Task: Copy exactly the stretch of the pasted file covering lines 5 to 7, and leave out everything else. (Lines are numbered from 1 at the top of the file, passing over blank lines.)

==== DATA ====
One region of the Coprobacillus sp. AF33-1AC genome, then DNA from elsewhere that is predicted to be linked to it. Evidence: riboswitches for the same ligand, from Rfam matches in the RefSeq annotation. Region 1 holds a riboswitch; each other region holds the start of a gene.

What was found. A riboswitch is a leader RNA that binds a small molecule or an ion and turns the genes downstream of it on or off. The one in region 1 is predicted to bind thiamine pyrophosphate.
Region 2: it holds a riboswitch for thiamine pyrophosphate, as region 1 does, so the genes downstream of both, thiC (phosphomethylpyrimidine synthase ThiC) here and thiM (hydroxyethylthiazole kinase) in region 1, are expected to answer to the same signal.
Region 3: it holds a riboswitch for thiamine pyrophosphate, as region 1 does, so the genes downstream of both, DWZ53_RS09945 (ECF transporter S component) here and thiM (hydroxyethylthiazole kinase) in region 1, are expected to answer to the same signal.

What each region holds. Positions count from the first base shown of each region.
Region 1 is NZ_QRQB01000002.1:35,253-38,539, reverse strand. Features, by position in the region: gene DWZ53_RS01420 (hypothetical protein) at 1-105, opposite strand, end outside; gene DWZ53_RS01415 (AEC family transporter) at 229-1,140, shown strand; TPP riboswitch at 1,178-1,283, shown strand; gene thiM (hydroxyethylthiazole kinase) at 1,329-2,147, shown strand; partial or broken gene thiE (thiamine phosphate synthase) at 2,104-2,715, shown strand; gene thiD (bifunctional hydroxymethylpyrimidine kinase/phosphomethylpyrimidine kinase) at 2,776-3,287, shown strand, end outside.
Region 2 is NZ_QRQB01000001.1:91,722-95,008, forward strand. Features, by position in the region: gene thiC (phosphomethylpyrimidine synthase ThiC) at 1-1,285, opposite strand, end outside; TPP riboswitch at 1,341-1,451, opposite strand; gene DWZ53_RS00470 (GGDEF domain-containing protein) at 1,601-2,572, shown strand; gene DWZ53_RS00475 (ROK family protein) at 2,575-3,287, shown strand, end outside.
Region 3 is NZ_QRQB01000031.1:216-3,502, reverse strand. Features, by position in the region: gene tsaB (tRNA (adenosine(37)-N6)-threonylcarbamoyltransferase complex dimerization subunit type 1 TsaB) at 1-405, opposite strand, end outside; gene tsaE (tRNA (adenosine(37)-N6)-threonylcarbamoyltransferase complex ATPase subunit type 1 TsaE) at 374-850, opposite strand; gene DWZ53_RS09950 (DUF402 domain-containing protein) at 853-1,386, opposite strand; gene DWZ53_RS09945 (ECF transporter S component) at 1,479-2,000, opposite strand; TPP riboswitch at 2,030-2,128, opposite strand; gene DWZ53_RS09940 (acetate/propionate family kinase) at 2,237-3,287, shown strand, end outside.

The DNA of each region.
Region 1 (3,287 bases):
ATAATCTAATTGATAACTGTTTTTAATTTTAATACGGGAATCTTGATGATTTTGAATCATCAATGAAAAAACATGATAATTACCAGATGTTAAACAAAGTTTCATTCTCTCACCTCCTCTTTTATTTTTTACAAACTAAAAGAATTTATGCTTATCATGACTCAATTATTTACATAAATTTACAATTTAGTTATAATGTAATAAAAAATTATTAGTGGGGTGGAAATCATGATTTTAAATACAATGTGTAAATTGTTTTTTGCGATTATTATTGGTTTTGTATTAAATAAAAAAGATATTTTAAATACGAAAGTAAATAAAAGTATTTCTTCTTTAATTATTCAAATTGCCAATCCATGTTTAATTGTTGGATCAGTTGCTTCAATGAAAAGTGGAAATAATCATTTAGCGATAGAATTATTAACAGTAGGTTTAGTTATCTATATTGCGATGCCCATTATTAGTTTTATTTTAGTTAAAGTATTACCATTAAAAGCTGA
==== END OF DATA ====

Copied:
What each region holds. Positions count from the first base shown of each region.
Region 1 is NZ_QRQB01000002.1:35,253-38,539, reverse strand. Features, by position in the region: gene DWZ53_RS01420 (hypothetical protein) at 1-105, opposite strand, end outside; gene DWZ53_RS01415 (AEC family transporter) at 229-1,140, shown strand; TPP riboswitch at 1,178-1,283, shown strand; gene thiM (hydroxyethylthiazole kinase) at 1,329-2,147, shown strand; partial or broken gene thiE (thiamine phosphate synthase) at 2,104-2,715, shown strand; gene thiD (bifunctional hydroxymethylpyrimidine kinase/phosphomethylpyrimidine kinase) at 2,776-3,287, shown strand, end outside.
Region 2 is NZ_QRQB01000001.1:91,722-95,008, forward strand. Features, by position in the region: gene thiC (phosphomethylpyrimidine synthase ThiC) at 1-1,285, opposite strand, end outside; TPP riboswitch at 1,341-1,451, opposite strand; gene DWZ53_RS00470 (GGDEF domain-containing protein) at 1,601-2,572, shown strand; gene DWZ53_RS00475 (ROK family protein) at 2,575-3,287, shown strand, end outside.